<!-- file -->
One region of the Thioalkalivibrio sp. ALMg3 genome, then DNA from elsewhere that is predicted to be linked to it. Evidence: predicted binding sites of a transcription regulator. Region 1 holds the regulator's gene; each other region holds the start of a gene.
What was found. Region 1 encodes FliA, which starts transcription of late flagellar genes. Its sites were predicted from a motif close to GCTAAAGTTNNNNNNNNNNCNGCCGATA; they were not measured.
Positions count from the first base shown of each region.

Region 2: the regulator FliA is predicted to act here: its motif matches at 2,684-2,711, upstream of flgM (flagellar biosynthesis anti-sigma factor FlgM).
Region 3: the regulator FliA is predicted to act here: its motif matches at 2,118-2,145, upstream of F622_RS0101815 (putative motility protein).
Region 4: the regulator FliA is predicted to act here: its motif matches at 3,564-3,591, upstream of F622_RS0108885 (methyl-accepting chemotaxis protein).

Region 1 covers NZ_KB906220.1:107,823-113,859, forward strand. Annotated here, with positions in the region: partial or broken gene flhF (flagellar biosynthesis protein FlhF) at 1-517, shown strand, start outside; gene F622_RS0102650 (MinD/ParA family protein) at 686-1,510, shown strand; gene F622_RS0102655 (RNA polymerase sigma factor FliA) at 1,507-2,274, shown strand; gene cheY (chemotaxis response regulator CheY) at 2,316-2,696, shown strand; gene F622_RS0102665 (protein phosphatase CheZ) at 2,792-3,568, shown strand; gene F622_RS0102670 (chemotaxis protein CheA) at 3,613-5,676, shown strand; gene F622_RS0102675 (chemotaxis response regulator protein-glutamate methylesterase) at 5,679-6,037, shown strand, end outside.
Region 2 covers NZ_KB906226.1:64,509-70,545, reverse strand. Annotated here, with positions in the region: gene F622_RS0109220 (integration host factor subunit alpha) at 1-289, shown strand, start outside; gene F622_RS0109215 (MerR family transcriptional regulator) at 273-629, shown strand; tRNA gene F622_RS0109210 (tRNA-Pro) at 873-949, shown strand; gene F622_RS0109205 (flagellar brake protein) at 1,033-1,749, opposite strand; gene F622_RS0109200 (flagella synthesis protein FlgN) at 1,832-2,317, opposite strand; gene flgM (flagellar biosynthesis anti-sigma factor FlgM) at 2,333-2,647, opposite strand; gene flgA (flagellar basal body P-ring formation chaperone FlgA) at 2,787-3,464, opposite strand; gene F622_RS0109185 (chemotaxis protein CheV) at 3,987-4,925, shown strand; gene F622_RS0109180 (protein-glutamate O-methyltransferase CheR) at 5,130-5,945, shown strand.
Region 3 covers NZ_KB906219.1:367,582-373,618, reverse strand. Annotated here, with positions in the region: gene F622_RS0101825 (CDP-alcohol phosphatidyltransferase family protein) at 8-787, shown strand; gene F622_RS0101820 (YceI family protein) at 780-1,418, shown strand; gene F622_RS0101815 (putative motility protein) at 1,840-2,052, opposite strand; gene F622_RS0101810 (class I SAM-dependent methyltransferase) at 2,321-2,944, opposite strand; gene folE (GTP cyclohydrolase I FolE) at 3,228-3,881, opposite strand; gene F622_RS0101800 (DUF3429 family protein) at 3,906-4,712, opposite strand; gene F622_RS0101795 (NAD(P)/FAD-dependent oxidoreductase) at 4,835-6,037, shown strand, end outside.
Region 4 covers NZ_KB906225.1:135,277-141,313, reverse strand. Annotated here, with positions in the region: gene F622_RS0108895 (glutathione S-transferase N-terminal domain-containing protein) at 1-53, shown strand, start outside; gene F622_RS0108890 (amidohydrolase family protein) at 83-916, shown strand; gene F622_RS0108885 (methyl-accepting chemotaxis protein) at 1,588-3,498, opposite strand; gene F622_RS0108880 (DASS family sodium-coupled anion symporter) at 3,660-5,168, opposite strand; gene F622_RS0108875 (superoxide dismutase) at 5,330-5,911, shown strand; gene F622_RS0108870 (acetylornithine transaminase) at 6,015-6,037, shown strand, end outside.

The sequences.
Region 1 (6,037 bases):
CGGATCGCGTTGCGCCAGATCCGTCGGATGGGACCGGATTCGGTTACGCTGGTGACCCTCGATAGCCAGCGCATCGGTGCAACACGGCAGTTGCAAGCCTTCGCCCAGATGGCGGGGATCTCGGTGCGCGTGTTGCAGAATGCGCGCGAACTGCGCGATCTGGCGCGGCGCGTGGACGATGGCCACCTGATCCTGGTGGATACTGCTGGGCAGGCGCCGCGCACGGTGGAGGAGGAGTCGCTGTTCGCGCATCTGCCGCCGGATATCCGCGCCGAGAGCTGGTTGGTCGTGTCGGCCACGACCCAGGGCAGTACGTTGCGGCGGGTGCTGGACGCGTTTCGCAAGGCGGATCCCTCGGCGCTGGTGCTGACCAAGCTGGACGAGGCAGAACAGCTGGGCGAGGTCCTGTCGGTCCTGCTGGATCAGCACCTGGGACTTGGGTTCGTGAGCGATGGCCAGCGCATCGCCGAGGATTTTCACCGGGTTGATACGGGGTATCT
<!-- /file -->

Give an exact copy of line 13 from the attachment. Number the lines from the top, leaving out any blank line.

CGGATCGCGTTGCGCCAGATCCGTCGGATGGGACCGGATTCGGTTACGCTGGTGACCCTCGATAGCCAGCGCATCGGTGCAACACGGCAGTTGCAAGCCTTCGCCCAGATGGCGGGGATCTCGGTGCGCGTGTTGCAGAATGCGCGCGAACTGCGCGATCTGGCGCGGCGCGTGGACGATGGCCACCTGATCCTGGTGGATACTGCTGGGCAGGCGCCGCGCACGGTGGAGGAGGAGTCGCTGTTCGCGCATCTGCCGCCGGATATCCGCGCCGAGAGCTGGTTGGTCGTGTCGGCCACGACCCAGGGCAGTACGTTGCGGCGGGTGCTGGACGCGTTTCGCAAGGCGGATCCCTCGGCGCTGGTGCTGACCAAGCTGGACGAGGCAGAACAGCTGGGCGAGGTCCTGTCGGTCCTGCTGGATCAGCACCTGGGACTTGGGTTCGTGAGCGATGGCCAGCGCATCGCCGAGGATTTTCACCGGGTTGATACGGGGTATCT